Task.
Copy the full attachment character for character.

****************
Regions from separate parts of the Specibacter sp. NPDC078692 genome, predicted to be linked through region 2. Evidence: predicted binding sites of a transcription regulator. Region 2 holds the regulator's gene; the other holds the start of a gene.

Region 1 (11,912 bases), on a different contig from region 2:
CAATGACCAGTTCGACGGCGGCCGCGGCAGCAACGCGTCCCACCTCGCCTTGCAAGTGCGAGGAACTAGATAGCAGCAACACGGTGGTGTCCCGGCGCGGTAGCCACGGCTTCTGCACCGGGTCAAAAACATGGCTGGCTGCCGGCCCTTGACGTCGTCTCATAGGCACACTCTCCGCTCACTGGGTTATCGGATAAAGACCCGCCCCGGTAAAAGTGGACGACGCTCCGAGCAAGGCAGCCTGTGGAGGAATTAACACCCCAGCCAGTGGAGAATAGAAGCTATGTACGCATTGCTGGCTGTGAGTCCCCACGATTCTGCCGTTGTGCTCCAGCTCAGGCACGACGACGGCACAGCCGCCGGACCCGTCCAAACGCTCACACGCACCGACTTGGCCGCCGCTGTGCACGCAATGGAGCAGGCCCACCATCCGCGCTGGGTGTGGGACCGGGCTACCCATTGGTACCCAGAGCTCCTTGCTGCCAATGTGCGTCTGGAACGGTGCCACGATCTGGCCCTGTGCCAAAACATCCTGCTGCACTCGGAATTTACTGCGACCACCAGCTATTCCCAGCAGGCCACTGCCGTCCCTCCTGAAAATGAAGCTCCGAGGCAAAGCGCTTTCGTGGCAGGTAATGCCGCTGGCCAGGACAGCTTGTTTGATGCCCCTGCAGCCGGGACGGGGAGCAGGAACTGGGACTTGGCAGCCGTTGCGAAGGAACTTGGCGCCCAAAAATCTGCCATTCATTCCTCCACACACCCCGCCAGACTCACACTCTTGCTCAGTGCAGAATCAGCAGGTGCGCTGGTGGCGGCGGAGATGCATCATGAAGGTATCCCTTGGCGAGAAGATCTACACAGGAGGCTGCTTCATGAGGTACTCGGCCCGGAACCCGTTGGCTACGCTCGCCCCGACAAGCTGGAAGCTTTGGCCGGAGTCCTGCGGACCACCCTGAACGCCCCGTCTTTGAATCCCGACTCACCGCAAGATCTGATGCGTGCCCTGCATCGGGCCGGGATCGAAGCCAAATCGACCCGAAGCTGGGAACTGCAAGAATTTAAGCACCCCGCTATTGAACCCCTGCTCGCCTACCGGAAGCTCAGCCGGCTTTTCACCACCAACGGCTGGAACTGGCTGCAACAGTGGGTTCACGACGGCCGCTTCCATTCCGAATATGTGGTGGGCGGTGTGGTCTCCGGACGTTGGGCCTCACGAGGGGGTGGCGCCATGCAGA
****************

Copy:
Regions from separate parts of the Specibacter sp. NPDC078692 genome, predicted to be linked through region 2. Evidence: predicted binding sites of a transcription regulator. Region 2 holds the regulator's gene; the other holds the start of a gene.

Region 1 (11,912 bases), on a different contig from region 2:
CAATGACCAGTTCGACGGCGGCCGCGGCAGCAACGCGTCCCACCTCGCCTTGCAAGTGCGAGGAACTAGATAGCAGCAACACGGTGGTGTCCCGGCGCGGTAGCCACGGCTTCTGCACCGGGTCAAAAACATGGCTGGCTGCCGGCCCTTGACGTCGTCTCATAGGCACACTCTCCGCTCACTGGGTTATCGGATAAAGACCCGCCCCGGTAAAAGTGGACGACGCTCCGAGCAAGGCAGCCTGTGGAGGAATTAACACCCCAGCCAGTGGAGAATAGAAGCTATGTACGCATTGCTGGCTGTGAGTCCCCACGATTCTGCCGTTGTGCTCCAGCTCAGGCACGACGACGGCACAGCCGCCGGACCCGTCCAAACGCTCACACGCACCGACTTGGCCGCCGCTGTGCACGCAATGGAGCAGGCCCACCATCCGCGCTGGGTGTGGGACCGGGCTACCCATTGGTACCCAGAGCTCCTTGCTGCCAATGTGCGTCTGGAACGGTGCCACGATCTGGCCCTGTGCCAAAACATCCTGCTGCACTCGGAATTTACTGCGACCACCAGCTATTCCCAGCAGGCCACTGCCGTCCCTCCTGAAAATGAAGCTCCGAGGCAAAGCGCTTTCGTGGCAGGTAATGCCGCTGGCCAGGACAGCTTGTTTGATGCCCCTGCAGCCGGGACGGGGAGCAGGAACTGGGACTTGGCAGCCGTTGCGAAGGAACTTGGCGCCCAAAAATCTGCCATTCATTCCTCCACACACCCCGCCAGACTCACACTCTTGCTCAGTGCAGAATCAGCAGGTGCGCTGGTGGCGGCGGAGATGCATCATGAAGGTATCCCTTGGCGAGAAGATCTACACAGGAGGCTGCTTCATGAGGTACTCGGCCCGGAACCCGTTGGCTACGCTCGCCCCGACAAGCTGGAAGCTTTGGCCGGAGTCCTGCGGACCACCCTGAACGCCCCGTCTTTGAATCCCGACTCACCGCAAGATCTGATGCGTGCCCTGCATCGGGCCGGGATCGAAGCCAAATCGACCCGAAGCTGGGAACTGCAAGAATTTAAGCACCCCGCTATTGAACCCCTGCTCGCCTACCGGAAGCTCAGCCGGCTTTTCACCACCAACGGCTGGAACTGGCTGCAACAGTGGGTTCACGACGGCCGCTTCCATTCCGAATATGTGGTGGGCGGTGTGGTCTCCGGACGTTGGGCCTCACGAGGGGGTGGCGCCATGCAGA